The emergency measures introduced to fight the Coronavirus pandemic have wide-ranging implications for our freedom and individual rights.
As this is a public health crisis, restrictions are justified in the interests of health and safety beyond what we would normally expect or tolerate.
This includes the indefinite ‘lockdown’ and changes in working practices.
The massive changes necessary to keep people safe and conquer the virus while keeping the economic and welfare systems up and running have inevitable effects and risks in relation to data protection security.
So how will this affect your rights under the GDPR and the Data Protection law?
The fact is the law as to data protection remains in force.
There is no concession on unlawful sharing of health, financial and other personal data.
But it does mean that the certain forms of data sharing will be permitted under the law if it’s justified by the exceptional circumstances in the public interest.
What does this mean?
It’s vital for the medical, research and public health authorities to have access to medical data to identify and treat patients as well as developing treatments and vaccines. We have to learn how to protect people from the virus, build up immunity and best treat people who may have a variety of underlying conditions. Everyone is pulling together in this fight. But it means data will be shared with a variety of public and private organisations who are key in combatting the pandemic.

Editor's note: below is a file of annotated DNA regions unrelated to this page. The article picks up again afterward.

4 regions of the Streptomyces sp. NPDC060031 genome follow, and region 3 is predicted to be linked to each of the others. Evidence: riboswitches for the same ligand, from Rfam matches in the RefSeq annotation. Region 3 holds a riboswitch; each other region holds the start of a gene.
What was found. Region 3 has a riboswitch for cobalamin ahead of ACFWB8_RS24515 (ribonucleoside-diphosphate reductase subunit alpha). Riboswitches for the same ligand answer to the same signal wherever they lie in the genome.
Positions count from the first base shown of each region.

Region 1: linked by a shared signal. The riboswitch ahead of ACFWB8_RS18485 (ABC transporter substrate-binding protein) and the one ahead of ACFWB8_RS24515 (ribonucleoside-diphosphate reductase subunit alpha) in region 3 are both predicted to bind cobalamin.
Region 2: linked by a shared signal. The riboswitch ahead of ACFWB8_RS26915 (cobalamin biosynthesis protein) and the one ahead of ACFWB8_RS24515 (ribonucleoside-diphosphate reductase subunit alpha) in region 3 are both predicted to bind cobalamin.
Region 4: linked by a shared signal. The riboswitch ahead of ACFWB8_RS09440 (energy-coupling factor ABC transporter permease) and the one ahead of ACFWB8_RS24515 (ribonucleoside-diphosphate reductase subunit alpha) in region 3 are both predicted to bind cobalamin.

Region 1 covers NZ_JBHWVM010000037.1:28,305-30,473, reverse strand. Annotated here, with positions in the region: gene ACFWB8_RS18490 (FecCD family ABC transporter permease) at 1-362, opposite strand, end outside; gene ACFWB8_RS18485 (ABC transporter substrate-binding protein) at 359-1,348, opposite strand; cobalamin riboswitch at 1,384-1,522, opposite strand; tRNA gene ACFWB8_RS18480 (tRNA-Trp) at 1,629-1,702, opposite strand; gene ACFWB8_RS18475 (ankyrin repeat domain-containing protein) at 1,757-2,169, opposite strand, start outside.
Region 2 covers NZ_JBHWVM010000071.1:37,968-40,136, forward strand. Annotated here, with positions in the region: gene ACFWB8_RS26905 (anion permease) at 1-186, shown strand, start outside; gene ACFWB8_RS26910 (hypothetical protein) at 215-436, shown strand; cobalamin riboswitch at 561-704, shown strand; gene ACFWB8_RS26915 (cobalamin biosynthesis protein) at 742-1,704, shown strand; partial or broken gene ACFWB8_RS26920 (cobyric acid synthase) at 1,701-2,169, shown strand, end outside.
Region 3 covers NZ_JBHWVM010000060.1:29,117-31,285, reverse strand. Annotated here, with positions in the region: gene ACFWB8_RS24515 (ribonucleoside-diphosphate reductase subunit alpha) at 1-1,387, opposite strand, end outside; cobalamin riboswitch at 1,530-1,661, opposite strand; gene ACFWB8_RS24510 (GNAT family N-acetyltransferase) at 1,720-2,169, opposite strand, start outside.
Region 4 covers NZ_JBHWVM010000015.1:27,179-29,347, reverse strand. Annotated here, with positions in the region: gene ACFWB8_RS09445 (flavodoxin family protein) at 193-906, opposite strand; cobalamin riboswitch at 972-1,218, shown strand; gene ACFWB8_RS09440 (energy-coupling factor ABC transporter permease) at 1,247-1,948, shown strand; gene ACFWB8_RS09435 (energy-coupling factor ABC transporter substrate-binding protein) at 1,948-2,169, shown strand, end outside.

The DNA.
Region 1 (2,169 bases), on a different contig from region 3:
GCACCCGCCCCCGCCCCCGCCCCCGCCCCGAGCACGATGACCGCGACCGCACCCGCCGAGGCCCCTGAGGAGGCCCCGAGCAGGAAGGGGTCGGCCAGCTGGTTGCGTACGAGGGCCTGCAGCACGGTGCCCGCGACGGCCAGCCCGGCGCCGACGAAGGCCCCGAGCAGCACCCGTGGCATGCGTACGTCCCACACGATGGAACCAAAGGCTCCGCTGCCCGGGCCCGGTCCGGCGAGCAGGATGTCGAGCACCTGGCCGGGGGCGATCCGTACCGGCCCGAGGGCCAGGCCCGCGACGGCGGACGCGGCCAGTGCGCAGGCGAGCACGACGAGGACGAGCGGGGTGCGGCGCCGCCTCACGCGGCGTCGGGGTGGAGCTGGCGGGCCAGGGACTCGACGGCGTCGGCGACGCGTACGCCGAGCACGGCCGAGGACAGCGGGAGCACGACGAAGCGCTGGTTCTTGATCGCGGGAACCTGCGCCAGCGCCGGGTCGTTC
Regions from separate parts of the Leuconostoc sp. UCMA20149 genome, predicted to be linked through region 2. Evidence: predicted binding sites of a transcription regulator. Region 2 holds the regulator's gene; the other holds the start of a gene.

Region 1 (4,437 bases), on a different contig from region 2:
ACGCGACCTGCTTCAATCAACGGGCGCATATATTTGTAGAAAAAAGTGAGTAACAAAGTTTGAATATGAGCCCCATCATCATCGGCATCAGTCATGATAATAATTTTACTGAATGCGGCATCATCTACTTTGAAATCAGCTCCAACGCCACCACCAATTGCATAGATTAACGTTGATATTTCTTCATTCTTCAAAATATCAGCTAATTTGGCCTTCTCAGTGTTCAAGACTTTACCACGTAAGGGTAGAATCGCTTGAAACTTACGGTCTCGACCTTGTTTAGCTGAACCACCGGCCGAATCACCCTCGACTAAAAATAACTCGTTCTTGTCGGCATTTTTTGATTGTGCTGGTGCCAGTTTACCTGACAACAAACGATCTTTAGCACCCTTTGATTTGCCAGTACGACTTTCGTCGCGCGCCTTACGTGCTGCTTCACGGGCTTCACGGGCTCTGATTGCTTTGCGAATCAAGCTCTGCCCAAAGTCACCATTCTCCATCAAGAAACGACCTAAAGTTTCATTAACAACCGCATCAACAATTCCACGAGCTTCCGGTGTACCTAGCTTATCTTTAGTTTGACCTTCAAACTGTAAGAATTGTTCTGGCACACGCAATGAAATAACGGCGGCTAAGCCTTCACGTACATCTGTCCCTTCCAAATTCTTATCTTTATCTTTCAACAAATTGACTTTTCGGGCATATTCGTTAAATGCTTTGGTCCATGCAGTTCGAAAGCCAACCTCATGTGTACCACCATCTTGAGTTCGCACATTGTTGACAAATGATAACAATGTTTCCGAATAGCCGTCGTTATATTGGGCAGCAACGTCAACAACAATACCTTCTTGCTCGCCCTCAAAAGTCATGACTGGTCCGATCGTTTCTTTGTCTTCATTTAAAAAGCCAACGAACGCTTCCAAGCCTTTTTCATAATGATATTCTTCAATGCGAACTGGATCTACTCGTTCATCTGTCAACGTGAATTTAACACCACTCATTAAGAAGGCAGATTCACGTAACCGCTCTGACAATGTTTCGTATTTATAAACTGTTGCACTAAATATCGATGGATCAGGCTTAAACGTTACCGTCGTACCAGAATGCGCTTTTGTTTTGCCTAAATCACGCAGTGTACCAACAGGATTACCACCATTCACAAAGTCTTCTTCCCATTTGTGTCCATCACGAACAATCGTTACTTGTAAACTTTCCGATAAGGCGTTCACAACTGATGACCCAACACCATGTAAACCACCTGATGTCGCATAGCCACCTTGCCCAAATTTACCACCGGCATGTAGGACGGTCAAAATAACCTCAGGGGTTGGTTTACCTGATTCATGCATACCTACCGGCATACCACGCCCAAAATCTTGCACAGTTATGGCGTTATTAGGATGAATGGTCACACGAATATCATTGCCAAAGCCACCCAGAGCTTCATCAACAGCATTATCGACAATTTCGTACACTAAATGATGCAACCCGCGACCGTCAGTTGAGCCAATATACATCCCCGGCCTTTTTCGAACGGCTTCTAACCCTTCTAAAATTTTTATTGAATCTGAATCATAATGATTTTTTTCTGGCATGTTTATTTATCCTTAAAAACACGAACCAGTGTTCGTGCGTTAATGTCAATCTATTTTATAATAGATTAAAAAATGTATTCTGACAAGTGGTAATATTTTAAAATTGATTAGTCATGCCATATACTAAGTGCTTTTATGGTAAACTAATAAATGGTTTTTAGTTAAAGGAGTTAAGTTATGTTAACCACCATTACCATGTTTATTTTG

Employment changes and data protection
With everyone being advised to stay at and work from home where possible, a large number of ad hoc innovations have been implemented affecting working practices and access to goods and services.
Video-conferencing has usurped face to face meetings, while databases have been extended from the office to home electronic access.
The same security measures protecting data in the workplaces – encryption, passwords, data sharing rules – should be in place at home. You and your employer have an obligation to ensure data protection security measures are in place.
But obviously there are increased risks. The changes at short notice make for a greater likelihood of human error – the most prevalent cause of data protection breaches.
Obviously we all have to juggle very many things, and the Information Commissioner’s Office responsible for policing and enforcing data protection law, has issued advice on data protection in the age of coronavirus which includes:
Individual’s concerns about use of data
Advice for community groups, businesses and organisations using personal data
Advice for health professional
Use of mobile phone tracking
The ICO provides the most accessible and comprehensive information on data protection law and how to keep yourself and others safe and is regularly updated to reflect the evolving situation during the pandemic.
So where is the data protection?
Despite the current crisis and any legal relaxations, unauthorised use of personal data is still illegal and a breach of personal rights. A drug company or health operative for instance could not lawfully use data to target you as a potential customer using personal data supplied for the purposes of Covid-19 research.